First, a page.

|function||exposition space, pavilion|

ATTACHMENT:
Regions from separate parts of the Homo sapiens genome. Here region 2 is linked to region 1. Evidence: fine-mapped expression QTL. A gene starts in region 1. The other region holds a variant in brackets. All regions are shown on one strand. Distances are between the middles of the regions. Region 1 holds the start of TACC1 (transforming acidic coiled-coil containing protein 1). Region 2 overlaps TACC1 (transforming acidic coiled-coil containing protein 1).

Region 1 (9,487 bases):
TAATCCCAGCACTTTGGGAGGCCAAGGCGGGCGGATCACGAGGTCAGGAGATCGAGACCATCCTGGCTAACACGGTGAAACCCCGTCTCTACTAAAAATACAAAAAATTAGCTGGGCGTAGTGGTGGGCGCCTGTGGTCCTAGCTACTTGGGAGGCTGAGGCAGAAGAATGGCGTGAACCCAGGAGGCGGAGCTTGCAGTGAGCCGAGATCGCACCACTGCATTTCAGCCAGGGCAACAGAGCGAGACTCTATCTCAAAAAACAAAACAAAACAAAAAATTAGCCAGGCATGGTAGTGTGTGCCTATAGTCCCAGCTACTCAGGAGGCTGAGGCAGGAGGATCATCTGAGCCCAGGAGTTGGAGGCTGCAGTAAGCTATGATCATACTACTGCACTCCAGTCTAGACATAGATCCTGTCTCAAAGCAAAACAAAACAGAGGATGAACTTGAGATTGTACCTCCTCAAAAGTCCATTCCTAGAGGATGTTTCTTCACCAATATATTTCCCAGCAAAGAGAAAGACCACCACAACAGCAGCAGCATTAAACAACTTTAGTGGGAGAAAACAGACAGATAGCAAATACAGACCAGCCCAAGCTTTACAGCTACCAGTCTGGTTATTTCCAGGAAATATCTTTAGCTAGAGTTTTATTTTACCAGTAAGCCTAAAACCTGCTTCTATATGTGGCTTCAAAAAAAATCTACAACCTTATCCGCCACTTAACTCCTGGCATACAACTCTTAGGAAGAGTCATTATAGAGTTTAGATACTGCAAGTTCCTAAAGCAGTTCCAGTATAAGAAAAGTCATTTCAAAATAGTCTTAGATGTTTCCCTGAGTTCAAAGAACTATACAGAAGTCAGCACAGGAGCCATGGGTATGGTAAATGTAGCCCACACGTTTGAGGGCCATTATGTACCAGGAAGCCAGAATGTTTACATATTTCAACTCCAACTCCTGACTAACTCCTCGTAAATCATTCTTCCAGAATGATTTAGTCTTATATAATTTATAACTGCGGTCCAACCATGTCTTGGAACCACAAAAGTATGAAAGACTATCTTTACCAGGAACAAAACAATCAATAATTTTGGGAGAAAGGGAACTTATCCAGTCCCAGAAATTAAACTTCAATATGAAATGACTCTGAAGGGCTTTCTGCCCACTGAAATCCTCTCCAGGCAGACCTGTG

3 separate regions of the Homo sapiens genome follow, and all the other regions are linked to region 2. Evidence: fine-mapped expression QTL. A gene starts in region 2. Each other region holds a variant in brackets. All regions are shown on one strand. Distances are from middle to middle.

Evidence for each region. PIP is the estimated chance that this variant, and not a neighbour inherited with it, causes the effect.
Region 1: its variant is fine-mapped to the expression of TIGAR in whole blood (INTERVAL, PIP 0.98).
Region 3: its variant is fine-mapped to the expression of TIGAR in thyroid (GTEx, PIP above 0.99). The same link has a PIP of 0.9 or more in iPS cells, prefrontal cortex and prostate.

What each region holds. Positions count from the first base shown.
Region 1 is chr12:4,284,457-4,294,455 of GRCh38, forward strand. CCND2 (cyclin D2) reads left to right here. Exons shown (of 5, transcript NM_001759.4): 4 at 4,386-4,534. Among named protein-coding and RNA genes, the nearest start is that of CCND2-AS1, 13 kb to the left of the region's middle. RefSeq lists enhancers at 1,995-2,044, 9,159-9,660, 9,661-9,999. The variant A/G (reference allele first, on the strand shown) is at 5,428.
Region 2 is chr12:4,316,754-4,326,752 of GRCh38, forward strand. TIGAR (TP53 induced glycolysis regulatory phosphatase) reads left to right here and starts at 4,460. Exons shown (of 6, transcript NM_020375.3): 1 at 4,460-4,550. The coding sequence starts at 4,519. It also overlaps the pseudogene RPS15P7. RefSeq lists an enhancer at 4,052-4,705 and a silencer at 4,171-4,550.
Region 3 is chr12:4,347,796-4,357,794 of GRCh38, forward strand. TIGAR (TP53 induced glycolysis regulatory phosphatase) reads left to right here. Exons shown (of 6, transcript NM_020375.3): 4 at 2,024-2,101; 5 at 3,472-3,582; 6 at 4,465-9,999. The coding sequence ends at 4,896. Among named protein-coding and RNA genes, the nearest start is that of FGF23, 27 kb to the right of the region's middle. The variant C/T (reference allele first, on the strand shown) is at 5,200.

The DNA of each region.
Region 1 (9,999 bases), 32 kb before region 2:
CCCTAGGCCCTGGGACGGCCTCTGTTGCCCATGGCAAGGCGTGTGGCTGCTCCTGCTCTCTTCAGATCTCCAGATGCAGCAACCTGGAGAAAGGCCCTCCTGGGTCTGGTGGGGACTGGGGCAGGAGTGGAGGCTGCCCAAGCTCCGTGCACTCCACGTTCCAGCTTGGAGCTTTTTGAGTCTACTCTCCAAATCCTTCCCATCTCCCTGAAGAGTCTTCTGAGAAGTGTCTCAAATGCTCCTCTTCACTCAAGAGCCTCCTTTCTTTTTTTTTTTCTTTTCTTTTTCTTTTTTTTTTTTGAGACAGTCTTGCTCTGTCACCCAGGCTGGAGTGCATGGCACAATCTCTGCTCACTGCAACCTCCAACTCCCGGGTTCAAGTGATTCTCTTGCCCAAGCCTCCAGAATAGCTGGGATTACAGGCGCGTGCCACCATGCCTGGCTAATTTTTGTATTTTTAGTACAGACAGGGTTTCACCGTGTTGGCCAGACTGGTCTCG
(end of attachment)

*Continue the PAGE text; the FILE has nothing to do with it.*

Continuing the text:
Today St. Albans is just one of many towns in the dense commuter belt surrounding London, but its roots reach back to the first century AD, when it was a Roman settlement called Verulamium. A show-piece of that time, a tiled floor mosaic with floral patterns, was excavated in the 1920s. The mosaic, which also features an underfloor heating system (a hypocaust), was for many years housed in a simple brick building, but now it has new accommodation. Seen from afar, the new building appears as an undefined white block. Only on closer inspection does it reveal its beauty. Its enclosing walls are faced with glass reinforced concrete panels imprinted with oyster shells, a nod towards Roman building materials that included shells, while simple rosette-shaped openings in the walls are a visual allusion to the floral pattern of the mosaic. The building's tilted roof opens up towards the park, reflecting the mosaic to the outside world via a mirror-faced soffit.